During my 2016 sojourn at the Chinese Academy of Social Sciences (CASS) I interacted with scholars all debating China’s place in the world – through the study of both Chinese and Western philosophies, going back to Hegel – a 17th Century German scholar and Confucius, who lived two centuries earlier, and whose philosophy fundamentally influenced early American presidents. To understand ‘the West’ my Chinese cultural studies colleagues argued that they needed to understand Western philosophy and how people in the West ‘make sense’. From a Cultural China standpoint, they were studying how identities form, hybridize and interact. At every conference the question was, how to ‘go global’ peacefully, how to negotiate with America thus, and how to retain a national Chinese identity while acknowledging intercultural difference. There was no talk of ‘de-colonising’ anything, but of national and cultural re-positioning via the positive principle of ‘differance’. All the while the hard power spectre of North Korea and America rumbled in the background.
The CASS folks found in British Cultural Studies a means to international negotiation. Stuart Hall, one of the founding fathers (and a strong supporter of UKZN’s own CCMS) had in the 1960s developed his seminal theory of identity as a moving target by drawing on Derrida’s linguistic deconstructionist concept. Identity exists in ‘difference’ between cultures, but is popularly taken as fixed and immutable, as in expression like “In my culture, we …” versus its dynamic imperative which admits change and adaptation, mobility and hybridity. It is the latter relational forms through which China is looking to negotiate its global relations in the post-millennium world. This is a future-oriented, not a past-oriented, discursive an foreign policy strategy. It is certainly not a path-dependent victimological one. Blame is not an agenda item. But construction is. No burning, but building.
The Shanghai Translation and Dubbing Festival reminded me of my mid-1970s film career when I co-owned and worked in a 16mm dubbing and sound effects studio in Johannesburg. I’d cleaned up the sound track on a Devenish/Fugard film, and performed, recorded and edited sound effects on TV dramas. I knew what was being censored by the dubbing directors contracted to the SABC and I knew how little we actually knew about dubbing and translation. Now, we know there is now a PhD in the subject at CUC. The CUC-derived bodies of theory and practice would be a boon to the Afrikaans-and Zulu-language film sectors, with English captions translating Afrikaans and isiZulu dialogue and also into Chinese.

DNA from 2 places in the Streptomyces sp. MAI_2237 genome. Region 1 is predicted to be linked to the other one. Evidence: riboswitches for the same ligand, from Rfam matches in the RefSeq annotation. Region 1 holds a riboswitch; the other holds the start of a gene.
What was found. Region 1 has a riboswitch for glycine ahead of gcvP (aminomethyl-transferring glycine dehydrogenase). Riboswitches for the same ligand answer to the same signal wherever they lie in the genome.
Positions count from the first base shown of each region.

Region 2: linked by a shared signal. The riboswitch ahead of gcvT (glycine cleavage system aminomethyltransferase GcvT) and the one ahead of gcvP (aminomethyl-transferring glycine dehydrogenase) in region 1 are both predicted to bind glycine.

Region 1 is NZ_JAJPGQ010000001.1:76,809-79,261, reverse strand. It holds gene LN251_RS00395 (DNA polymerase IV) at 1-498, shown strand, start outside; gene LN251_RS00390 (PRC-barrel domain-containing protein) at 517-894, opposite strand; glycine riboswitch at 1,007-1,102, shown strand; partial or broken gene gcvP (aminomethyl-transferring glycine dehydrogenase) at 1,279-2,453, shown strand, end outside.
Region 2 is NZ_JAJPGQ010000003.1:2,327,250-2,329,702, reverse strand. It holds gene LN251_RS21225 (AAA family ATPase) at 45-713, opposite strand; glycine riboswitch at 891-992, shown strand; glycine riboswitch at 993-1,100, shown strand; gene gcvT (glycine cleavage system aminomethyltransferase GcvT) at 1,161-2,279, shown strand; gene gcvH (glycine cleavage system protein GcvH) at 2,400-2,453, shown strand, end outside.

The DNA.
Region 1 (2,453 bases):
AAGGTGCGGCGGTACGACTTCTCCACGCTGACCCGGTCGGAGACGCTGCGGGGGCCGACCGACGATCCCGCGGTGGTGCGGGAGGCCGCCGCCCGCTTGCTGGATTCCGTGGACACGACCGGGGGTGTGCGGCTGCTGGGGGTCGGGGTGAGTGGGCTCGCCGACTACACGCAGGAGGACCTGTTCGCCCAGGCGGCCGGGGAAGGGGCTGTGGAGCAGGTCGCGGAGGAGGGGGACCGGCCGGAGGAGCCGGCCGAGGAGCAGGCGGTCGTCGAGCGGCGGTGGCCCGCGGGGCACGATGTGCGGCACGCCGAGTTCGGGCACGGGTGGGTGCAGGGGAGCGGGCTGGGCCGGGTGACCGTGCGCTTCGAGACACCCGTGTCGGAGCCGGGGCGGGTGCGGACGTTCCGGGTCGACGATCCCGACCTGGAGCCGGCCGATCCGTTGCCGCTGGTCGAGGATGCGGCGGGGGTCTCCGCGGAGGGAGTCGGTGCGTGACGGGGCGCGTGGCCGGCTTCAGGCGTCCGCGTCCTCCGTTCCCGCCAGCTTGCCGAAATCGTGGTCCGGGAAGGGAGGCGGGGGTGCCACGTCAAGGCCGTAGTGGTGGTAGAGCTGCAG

The Festival programme talked about “mutual translation” in the context of mutual appreciation and intercultural understanding. The week that I departed for China in early June was when the “Belt and Road” initiative, begun in 2015, had grabbed the international headlines. As part of BRICS, South Africa could be part of this globalising market phenomenon – though we are well off the historical beaten track, tucked away in the deep south, well away from the original Silk east-west roads and maritime routes. Let’s just hope that we can keep our own country on the financial rails as in contrast to efficient service delivery and corruption-busting China, the Guptoids are dragging South Africa back to new kind of inter-familist colonialism that has nothing to do with mutual co-operation, going abroad or internationalisation at any level.
China has a strategy. It is affirming its growing place in the new world order that is emerging. Translation studies, English language courses and the study of the Western Humanities, in conjunction with fast trains and the Olympics, are top of the agenda. We can in South Africa learn from this big, forward, thinking. Will the BRICS countries benefit from such planning? The Chinese Ministry of Culture is even borrowing from my own academic travelling as a researcher and published on 11 September 2017 a Chinese translation of this column, along with an earlier English version – see: http://www.cctss.org/show/newsdetail/87431f92fdfb4a2d8d9cdcf1ce3b0743
UKZNdaba is going abroad also.
• Keyan Tomaselli is a UKZN Professor Emeritus and Distinguished Professor at the University of Johannesburg. He is also known in China as Ke Yan.
Disclaimer: The views expressed in this column are the author’s own.